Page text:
This expansion project will double the size of the Adirondack Room, giving the Q capacity to host events for 300-400 guests. Other than the Sagamore and a few event spaces in Saratoga Springs, the Q will be one of the only places in the area able to host events of that size.
Dining & Entertainment at the Q
The Q has two restaurants, Park 26 and Fenimore’s Pub and Lounge. Wednesday through Saturday is live music at the Q, with jazz in the lobby and acoustic in Fenimore’s. The full schedule can be found on their website.
Park 26, which just opened, is a refined dining restaurant serving breakfast and lunch daily with dinner being served Thursday-Saturday for now. There is a back bar area perfect for small events and plans for patio seating along Maple Ave and in the cozy courtyard behind the restaurant as the weather gets nicer.
Both restaurants have undergone some renovations, with new flooring and décor. The walls of Park 26 are lined with old photographs of Glens Falls from the 1920s – 1940s, sourced from the Chapman Historical Museum and matted and framed by Blackburn Gallery. “They really helped bring the city to life for us,” said Herrick.
One kitchen, which itself has undergone significant updates and renovations in the past year, serves Fenimore’s and Park 26, caters events, and handles room service.
Staying at the Q
While we were at the hotel, Herrick took us up to see some of their in-progress guest rooms on the fourth floor. The new rooms and suites have a residential feel, with LVT wood flooring, cool blue walls, updated bathrooms that echo the contemporary nouveau feel of the lobby restrooms, and spacious closets.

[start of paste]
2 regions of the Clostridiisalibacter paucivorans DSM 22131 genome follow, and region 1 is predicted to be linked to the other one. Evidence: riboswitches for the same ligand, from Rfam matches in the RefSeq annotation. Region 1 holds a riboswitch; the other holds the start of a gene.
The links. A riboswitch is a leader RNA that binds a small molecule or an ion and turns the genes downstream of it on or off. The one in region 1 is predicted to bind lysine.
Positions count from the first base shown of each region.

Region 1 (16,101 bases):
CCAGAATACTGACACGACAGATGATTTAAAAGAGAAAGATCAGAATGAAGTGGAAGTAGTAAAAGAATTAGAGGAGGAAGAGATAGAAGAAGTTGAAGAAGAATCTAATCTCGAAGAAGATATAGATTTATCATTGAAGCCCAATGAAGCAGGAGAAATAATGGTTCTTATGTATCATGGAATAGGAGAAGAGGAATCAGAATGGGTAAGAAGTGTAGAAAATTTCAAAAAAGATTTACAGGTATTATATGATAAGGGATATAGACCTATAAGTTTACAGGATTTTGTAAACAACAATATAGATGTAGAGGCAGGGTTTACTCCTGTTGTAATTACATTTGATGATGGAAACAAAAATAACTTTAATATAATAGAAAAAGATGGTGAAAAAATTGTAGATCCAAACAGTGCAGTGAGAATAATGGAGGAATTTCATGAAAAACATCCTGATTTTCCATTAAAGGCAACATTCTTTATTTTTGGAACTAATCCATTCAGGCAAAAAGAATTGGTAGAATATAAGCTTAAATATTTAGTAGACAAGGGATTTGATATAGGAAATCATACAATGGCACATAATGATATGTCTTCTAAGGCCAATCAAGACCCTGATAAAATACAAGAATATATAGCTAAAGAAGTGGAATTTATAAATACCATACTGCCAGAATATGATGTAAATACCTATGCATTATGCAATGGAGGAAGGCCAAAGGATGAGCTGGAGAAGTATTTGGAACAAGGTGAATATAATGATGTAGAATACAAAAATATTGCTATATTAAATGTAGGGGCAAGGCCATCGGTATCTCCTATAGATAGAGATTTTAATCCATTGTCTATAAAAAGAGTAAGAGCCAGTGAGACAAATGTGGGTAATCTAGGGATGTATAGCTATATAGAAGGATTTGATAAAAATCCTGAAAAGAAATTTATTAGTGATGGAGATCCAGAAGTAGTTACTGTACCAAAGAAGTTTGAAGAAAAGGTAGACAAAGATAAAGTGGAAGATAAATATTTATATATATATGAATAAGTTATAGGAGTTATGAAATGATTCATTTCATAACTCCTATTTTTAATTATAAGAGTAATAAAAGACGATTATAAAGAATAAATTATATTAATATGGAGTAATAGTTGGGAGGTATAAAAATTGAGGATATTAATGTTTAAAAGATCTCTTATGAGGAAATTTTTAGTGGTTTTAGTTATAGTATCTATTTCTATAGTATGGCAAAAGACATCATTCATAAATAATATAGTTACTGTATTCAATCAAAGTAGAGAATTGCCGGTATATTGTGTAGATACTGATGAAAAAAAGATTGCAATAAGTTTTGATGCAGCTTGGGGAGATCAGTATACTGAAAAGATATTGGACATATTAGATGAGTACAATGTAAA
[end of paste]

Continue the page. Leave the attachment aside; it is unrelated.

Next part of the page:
Guests who have stayed at the Queensbury previously may remember rooms in yellow tones with aging furniture. Though the new furniture has not yet arrived, Herrick and the Moores have worked hard to make incremental improvements to the rooms, including all new mattresses bought from Bennington Furniture in Queensbury and made at the Seward’s factory in Albany. Other updates to the rooms were flat screen TVs and all-new linens.
Herrick expects their current fourth floor room renovations to be done by Memorial Day, at which point guest room work will go on hiatus until after the busy summer season.
What to Expect Next at the Q
More renovations are in the pipeline for the hotel’s guest rooms, event space, and even the lobby.
The large painting of The Last of the Mohicans by Griffith Baily Coale is scheduled to undergo its own restoration after nearly one hundred years of hanging over a wood burning fireplace in a lobby where cigar and cigarette smoke almost surely hung thick in years gone by. Herrick reached out to Erin Coe at the Hyde Collection for a restoration recommendation, and an Upstate NY firm will restore the painting.
Be sure to keep your eye on their website for announcements of upscale patio dining at Park 26 and check in to see if the small courtyard behind the restaurant has been strung with romantic strings of Edison bulbs over cozy terrace tables.
One thing that will not be changing is the mail shoot, which runs from the top floor all the way to the lobby and still has regular daily pick up by the US Postal Service. In combination with the original wooden mail slots behind the reception desk, the decision to keep the original brass mail shoot is another example of how old-world charm pervades every aspect of the Q. We can’t wait to see what they do next!